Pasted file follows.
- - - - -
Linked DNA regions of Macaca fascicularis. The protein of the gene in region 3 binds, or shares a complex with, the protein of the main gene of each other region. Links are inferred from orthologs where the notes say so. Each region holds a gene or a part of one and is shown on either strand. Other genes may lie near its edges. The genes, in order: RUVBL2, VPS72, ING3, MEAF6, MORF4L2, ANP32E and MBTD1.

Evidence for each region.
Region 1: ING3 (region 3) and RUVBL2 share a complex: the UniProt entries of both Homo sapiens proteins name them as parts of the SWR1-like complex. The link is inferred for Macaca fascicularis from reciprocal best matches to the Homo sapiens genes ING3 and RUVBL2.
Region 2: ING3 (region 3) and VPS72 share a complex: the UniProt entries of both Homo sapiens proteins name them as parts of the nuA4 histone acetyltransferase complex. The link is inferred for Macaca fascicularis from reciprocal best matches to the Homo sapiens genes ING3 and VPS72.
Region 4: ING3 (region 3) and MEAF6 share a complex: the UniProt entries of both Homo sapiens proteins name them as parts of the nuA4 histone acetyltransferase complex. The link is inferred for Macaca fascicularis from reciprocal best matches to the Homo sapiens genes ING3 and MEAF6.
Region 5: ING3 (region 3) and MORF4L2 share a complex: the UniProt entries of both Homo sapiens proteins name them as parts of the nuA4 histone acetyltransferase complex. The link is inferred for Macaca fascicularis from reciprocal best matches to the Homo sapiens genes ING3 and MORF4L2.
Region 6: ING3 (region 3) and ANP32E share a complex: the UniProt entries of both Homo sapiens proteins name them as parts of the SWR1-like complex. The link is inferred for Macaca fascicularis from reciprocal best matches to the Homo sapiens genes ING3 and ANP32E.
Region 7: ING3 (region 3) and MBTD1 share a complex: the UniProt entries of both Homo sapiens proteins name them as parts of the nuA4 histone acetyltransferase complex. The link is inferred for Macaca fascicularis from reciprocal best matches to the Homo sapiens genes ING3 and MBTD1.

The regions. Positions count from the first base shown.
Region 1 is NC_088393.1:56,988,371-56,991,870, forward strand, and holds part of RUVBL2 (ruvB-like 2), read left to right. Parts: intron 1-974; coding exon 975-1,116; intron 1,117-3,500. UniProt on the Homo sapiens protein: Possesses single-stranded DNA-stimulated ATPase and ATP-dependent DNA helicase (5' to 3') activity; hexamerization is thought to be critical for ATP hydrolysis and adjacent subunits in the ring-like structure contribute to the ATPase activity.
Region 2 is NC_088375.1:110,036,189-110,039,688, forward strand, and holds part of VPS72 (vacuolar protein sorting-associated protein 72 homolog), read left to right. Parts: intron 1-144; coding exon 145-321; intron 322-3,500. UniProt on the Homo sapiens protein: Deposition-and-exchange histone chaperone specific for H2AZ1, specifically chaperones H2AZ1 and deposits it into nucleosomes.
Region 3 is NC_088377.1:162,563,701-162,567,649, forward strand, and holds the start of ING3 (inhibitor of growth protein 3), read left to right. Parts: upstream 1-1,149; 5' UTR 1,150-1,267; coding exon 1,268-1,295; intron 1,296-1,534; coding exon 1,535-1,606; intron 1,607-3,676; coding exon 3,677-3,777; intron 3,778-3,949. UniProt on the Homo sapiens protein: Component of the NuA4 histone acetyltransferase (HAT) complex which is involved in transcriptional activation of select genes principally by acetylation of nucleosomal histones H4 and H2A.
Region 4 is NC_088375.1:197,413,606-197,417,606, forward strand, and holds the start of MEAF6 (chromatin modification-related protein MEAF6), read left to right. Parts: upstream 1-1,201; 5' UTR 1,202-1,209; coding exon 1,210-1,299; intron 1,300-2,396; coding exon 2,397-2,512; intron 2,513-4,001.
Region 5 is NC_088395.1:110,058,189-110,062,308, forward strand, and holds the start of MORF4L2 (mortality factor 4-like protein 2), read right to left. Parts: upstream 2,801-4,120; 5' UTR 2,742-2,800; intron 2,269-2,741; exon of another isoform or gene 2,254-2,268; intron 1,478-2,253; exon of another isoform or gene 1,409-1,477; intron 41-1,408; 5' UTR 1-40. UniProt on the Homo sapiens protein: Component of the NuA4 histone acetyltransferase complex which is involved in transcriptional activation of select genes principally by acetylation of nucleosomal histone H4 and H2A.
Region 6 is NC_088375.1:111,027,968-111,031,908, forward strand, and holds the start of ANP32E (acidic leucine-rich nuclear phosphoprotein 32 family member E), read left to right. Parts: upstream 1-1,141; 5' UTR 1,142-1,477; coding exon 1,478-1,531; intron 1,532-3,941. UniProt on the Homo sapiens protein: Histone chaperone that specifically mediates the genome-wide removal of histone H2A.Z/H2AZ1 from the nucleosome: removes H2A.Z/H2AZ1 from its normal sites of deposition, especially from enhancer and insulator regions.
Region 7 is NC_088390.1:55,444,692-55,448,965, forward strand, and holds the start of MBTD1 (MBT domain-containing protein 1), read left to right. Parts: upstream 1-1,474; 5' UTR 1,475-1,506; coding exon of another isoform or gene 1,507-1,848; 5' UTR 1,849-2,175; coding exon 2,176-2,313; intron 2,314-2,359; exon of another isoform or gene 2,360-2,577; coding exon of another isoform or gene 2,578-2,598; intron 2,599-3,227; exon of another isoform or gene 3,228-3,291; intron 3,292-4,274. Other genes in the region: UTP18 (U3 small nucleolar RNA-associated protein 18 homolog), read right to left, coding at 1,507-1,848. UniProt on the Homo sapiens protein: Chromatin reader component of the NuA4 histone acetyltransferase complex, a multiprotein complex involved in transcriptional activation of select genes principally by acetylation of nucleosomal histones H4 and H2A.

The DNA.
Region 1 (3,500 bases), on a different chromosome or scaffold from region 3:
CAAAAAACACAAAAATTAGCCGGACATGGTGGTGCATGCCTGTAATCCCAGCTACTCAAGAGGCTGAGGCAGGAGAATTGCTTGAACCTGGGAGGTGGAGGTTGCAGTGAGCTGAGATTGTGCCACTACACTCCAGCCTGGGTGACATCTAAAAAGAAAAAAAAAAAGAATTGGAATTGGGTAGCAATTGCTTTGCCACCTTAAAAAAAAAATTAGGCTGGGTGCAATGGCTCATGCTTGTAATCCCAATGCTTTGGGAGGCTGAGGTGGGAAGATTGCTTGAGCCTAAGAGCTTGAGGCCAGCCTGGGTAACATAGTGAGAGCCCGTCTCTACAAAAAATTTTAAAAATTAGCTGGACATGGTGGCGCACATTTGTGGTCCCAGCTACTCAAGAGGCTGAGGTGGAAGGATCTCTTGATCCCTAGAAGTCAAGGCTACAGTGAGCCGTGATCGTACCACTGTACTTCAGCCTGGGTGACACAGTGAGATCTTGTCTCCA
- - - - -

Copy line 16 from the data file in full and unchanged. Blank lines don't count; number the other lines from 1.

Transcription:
Region 7 is NC_088390.1:55,444,692-55,448,965, forward strand, and holds the start of MBTD1 (MBT domain-containing protein 1), read left to right. Parts: upstream 1-1,474; 5' UTR 1,475-1,506; coding exon of another isoform or gene 1,507-1,848; 5' UTR 1,849-2,175; coding exon 2,176-2,313; intron 2,314-2,359; exon of another isoform or gene 2,360-2,577; coding exon of another isoform or gene 2,578-2,598; intron 2,599-3,227; exon of another isoform or gene 3,228-3,291; intron 3,292-4,274. Other genes in the region: UTP18 (U3 small nucleolar RNA-associated protein 18 homolog), read right to left, coding at 1,507-1,848. UniProt on the Homo sapiens protein: Chromatin reader component of the NuA4 histone acetyltransferase complex, a multiprotein complex involved in transcriptional activation of select genes principally by acetylation of nucleosomal histones H4 and H2A.